Monday, 25 February 2013

Life Studies, February 24

Michael Whynot. Figure Study, 2013. Red chalk.

Michael Whynot. Foot Study, 2013. Red chalk.

These are a couple of studies done at yesterday's life drawing session. The models were a pair of circus performers; male and female. The poses were dynamic but short. I found them very challenging, both in terms of capturing the gestures and in discerning correct proportions on two figures at once.

Someone suggested that, perhaps, there was an element of performance anxiety to our difficulties. The pressure to record so much information so quickly is always present, but seemed to be twice as intense with twice the amount of usual information. Pushing beyond normal comfort levels, though, is how we improve and grow. I'll be anxious to attempt drawing them again.

Friday, 22 February 2013

Head Study.

Michael Whynot. Head Study, 2013. Red chalk.

I'm posting a head study done this morning from reference. I plan to get back to some life drawing this weekend if it will only stop snowing. The light is grey and cold. What little warmth to be found is hiding amid the shadows. One need look closely to see it, but it is there; it gives me a small measure of hope.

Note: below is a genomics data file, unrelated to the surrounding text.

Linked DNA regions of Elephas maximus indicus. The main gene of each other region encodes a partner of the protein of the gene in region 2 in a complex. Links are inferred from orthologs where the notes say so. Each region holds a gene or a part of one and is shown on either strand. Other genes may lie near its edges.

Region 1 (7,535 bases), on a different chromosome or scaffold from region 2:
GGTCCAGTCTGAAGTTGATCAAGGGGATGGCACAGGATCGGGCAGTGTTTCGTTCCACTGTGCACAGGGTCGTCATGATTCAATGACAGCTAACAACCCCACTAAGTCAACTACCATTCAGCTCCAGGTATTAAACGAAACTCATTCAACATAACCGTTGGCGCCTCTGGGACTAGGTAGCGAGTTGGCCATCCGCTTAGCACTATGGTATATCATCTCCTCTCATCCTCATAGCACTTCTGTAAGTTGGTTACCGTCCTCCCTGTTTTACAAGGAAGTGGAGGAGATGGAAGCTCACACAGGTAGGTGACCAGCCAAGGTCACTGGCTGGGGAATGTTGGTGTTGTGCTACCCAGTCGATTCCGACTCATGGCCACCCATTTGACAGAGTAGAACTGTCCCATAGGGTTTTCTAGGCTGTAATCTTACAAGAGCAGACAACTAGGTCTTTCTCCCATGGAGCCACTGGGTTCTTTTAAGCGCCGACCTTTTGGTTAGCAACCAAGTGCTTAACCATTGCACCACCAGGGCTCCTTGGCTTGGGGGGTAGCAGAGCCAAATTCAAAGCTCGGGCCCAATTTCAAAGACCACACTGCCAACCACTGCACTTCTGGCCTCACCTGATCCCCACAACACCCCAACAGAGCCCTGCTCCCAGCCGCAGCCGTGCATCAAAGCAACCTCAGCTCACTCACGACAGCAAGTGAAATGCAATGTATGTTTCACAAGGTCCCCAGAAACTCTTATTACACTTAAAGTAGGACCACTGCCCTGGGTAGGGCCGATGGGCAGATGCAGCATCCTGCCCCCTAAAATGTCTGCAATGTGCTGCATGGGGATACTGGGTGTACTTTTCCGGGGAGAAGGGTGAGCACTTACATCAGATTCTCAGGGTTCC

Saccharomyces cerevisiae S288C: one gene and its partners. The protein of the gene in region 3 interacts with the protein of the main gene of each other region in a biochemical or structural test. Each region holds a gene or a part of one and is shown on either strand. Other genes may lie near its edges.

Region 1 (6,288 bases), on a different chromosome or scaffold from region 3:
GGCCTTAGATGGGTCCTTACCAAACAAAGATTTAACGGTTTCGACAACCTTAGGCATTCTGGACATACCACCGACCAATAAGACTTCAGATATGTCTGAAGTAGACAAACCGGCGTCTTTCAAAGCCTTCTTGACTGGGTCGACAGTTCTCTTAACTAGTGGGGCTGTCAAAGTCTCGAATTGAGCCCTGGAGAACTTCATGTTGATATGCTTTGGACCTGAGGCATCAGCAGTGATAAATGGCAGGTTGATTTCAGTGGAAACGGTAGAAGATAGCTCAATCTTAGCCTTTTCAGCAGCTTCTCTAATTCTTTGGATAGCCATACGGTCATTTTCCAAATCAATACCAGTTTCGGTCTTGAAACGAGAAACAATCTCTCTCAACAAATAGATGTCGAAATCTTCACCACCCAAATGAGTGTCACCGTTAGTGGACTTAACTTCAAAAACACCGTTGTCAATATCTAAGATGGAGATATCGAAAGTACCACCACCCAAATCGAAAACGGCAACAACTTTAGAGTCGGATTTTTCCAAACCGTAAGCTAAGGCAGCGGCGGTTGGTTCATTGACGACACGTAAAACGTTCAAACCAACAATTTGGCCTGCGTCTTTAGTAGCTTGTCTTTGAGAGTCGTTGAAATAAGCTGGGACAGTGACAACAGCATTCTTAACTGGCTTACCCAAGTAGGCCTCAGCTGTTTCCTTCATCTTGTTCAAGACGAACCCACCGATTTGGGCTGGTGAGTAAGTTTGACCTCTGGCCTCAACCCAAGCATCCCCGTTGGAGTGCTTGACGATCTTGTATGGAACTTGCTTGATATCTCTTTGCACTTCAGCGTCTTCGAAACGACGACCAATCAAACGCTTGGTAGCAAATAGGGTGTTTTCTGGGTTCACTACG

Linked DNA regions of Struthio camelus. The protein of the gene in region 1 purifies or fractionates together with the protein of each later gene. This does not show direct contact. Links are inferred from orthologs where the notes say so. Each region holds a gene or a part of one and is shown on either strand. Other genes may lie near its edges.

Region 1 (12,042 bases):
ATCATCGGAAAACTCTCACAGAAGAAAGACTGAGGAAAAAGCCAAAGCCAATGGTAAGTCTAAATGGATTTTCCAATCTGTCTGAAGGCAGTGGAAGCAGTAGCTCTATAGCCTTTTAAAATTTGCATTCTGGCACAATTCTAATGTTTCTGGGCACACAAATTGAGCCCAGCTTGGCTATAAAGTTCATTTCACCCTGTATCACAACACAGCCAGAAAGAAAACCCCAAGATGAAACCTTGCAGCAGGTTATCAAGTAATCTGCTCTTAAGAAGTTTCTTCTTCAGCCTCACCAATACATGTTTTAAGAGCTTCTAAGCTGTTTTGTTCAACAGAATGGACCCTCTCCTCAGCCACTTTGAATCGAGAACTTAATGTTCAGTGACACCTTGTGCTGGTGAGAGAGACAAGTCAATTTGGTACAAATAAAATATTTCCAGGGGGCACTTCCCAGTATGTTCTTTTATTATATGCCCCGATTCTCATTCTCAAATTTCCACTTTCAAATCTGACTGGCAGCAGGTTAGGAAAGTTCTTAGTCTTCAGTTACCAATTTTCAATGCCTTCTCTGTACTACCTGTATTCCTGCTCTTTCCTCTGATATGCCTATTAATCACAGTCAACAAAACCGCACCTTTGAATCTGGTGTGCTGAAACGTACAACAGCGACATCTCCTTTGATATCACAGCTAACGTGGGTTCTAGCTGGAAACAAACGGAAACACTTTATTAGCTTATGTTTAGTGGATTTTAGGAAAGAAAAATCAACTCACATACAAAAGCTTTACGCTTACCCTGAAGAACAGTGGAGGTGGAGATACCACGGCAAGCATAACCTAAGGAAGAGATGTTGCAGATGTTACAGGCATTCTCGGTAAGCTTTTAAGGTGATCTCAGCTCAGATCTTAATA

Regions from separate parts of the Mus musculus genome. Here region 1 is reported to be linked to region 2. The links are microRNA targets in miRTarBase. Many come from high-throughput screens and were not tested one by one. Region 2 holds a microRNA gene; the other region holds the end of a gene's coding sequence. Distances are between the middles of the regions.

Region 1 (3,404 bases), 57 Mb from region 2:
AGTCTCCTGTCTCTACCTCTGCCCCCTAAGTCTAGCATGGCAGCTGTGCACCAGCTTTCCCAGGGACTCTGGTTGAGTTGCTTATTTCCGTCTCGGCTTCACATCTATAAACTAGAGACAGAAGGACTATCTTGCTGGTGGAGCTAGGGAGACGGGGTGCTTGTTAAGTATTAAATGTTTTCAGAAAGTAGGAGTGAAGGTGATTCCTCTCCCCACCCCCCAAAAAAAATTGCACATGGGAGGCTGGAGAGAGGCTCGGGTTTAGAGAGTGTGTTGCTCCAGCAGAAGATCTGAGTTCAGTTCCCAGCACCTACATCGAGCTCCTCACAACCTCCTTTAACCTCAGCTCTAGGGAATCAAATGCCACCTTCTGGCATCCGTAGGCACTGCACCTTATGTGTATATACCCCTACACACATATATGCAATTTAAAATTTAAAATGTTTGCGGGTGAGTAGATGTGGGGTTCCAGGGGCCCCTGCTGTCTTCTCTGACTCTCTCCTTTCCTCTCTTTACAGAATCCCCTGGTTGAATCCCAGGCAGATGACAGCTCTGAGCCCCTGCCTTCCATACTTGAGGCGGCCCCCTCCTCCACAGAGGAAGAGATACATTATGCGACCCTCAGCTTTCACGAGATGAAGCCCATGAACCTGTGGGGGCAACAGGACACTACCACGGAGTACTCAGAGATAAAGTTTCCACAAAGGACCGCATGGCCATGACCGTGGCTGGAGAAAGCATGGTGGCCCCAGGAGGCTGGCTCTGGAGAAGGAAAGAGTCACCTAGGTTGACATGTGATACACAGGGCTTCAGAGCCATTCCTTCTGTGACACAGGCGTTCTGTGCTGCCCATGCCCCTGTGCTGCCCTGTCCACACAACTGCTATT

Sunday, 10 February 2013

Ballet of an Idle Mind.

Michael Whynot. Ballet of an Idle Mind, 2013. Red chalk.

I spent the morning staring out of my kitchen window at the snow drifting, three feet deep, in the field. It is difficult to remember summer in the depths of February - warm sunshine on the front steps, a cool breeze stirring the leaves down the long, bright evenings. I never appreciate things until they are gone.

I haven't drawn from a live model now for two weeks. Not a long time, maybe, but I worry if I haven't, perhaps, forgotten the intricate arrangement of the human form, as well. So I visualized a pose and spent an hour drawing from my imagination.

The physical act of drawing is a motor skill - not that different from driving a car or swinging a golf club. The art in drawing comes from being able to visualize a form, whether that form is ten feet in front of you or floating around inside your head. And this, like everything we strive to do well, takes practice. Drawing will never be easy, but experience tells me that it will get easier.